A woman recently asked me how she could become a good photographer. I told her I’d let her know how if I ever figure it out for myself. I was joking, but there was truth in it, too.
I have a tortured relationship with photography, just as I do with any kind of creative work. I have a need to create — something which I can’t explain — but I go through predictable cycles. I try to create the beauty or truth that I see in something, and I quickly rage at myself for ever thinking I had the ability to rise to the task.
Then I struggle. I learn more about my equipment. I study different techniques. I experiment and get frustrated with failure. I spend ridiculous amounts of time in Lightroom and Photoshop. After all that work, I finally create a photo that represents a glimmer of what I had hoped to make. I feel exuberant for a few minutes.
And then I notice every little detail that’s imperfect about it — and I’m back to doubting whether I’ll ever be a good photographer.
It’s easier than ever before to take pictures that are acceptable to show your friends and family. Any modern iPhone can take photos that are better than anybody but a high-end professional could have made when I was a child. The image quality available to you — for both photos and video — is astounding, especially since you probably carry such a phone with you everywhere.
But it’s hard for me to consider most of those pictures as “photography,” because very few people understand how to take decent photos and almost none of them understand what makes a photo excellent. There’s nothing wrong with the snapshots they produce, but those shots have little in common with traditional photography.
Good photography looks deceptively simple. When you see a great photo — or even a really good one — you rarely think it would be difficult to make. You just know there’s something that feels right about it. But if you tried to duplicate it, you would be frustrated and wonder what you were doing wrong.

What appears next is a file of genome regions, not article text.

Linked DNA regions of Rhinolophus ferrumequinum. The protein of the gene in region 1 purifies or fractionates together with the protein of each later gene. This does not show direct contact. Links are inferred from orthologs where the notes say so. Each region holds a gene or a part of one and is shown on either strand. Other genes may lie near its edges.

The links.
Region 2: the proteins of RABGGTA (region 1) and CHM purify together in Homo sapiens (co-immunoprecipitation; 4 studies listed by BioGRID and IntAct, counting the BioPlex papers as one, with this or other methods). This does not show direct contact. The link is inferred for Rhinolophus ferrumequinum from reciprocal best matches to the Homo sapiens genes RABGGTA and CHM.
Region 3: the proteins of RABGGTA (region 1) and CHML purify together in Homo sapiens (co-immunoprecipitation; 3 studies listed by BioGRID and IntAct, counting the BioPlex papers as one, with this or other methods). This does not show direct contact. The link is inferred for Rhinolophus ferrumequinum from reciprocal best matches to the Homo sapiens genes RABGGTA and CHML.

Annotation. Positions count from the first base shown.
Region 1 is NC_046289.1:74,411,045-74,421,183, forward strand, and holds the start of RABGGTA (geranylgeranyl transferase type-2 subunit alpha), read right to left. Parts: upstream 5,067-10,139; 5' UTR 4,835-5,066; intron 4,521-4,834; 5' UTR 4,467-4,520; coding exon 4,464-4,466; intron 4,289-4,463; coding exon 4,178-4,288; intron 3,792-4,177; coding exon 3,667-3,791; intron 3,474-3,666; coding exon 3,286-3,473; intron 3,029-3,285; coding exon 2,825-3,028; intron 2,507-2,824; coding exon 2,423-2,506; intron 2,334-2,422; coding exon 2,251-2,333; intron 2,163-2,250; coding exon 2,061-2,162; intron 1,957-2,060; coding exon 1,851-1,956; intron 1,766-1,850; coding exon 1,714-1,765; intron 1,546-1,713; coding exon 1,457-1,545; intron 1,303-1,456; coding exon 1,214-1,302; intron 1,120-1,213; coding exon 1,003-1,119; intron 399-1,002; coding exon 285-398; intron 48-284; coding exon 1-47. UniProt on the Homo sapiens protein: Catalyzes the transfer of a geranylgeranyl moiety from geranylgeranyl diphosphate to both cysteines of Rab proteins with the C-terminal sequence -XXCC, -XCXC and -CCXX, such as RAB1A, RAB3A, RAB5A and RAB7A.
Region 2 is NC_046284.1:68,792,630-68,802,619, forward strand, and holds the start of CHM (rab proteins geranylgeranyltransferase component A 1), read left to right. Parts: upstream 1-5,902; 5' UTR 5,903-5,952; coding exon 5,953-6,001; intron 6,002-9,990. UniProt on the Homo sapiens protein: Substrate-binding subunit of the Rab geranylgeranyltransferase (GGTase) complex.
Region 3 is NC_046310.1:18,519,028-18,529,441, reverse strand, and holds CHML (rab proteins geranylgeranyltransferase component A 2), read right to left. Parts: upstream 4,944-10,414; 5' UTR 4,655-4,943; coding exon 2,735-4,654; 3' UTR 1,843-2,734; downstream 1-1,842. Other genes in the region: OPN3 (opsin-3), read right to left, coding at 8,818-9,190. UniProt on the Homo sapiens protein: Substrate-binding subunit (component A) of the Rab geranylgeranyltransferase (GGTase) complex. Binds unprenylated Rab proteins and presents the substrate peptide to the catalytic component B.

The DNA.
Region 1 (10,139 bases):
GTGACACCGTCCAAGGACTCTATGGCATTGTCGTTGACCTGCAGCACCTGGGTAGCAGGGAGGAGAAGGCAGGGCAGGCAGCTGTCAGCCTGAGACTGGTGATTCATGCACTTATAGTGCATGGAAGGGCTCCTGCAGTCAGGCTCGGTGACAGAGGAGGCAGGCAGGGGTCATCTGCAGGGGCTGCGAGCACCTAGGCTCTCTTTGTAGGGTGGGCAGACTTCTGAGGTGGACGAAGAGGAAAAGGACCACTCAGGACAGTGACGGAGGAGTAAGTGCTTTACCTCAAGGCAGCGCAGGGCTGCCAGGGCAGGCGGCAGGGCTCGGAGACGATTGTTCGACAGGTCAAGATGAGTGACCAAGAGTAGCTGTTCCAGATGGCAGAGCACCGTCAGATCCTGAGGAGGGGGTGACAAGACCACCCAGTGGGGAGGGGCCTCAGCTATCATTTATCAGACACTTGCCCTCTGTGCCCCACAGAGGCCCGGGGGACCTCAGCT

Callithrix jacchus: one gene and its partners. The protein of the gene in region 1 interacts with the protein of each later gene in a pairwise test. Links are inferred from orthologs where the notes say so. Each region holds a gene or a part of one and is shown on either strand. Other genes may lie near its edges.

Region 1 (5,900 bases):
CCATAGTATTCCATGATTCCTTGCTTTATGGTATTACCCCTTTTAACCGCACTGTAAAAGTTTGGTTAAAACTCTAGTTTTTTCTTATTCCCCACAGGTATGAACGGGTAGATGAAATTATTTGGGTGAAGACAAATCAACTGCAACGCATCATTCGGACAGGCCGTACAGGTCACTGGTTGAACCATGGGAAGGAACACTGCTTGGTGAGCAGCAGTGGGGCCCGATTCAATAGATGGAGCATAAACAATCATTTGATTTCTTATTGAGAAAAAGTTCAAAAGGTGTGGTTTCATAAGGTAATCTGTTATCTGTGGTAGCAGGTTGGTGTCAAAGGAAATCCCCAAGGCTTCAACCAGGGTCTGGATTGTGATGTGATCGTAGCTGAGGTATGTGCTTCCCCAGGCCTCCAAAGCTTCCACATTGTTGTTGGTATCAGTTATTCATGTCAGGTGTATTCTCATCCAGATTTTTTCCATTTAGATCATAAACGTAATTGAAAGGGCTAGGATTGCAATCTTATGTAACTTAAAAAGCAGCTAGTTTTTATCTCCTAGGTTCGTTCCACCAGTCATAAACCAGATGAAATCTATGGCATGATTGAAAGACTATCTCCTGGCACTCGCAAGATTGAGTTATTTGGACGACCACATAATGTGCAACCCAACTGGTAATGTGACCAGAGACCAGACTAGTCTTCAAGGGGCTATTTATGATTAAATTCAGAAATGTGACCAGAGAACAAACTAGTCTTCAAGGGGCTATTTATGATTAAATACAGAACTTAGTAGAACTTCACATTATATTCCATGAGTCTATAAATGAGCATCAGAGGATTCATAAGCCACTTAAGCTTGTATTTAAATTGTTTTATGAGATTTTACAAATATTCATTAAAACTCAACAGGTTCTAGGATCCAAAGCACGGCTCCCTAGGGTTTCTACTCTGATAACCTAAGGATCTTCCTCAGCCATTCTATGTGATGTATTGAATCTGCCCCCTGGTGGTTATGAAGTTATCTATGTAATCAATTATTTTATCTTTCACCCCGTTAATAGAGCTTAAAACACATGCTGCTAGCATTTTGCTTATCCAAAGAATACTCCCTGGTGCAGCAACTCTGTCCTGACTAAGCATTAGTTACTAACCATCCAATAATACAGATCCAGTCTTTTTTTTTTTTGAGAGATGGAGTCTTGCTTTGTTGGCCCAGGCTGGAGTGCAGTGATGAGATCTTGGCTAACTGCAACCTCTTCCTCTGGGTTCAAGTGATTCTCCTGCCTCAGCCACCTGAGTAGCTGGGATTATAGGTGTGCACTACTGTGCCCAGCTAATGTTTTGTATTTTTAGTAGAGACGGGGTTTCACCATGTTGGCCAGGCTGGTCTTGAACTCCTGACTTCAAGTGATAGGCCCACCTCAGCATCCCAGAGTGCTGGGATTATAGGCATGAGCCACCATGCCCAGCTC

When you first have the notion that you’d like to take better photos, you assume you just need a better camera. If you had that $2,000 camera, your pictures would be that good, too. I’ve talked to lots of people who think that.
Then they get a “real” camera — maybe as an expensive gift they’ve asked for — at which point one of two things happens. They set everything to “auto” and start taking photos which are pretty much indistinguishable from the pictures they made on their smartphones. Or else they dive into learning how to really use the camera and get tired of the difficult work quickly. Then the camera sits on a shelf and is rarely used.
Very few people get beyond that. Why? Because real photography is difficult to learn. It feels so easy when you start pushing the button in the beginning, but if you have the artistic judgment to recognize good work, you quickly understand that taking excellent pictures — even ones that look simple — requires a lot of time and hard work.
Taking photos with your own smartphone will get pictures that are about 80 percent as good as what most people will ever want. For normal people, it’s probably not worth going beyond that.
Few people will see most of the pictures you take. When you do display them, most people will see them on tiny phone screens or maybe computer screens, but of which have lower resolution than traditional prints. Almost none of those photos will ever be printed and displayed in your home or in public.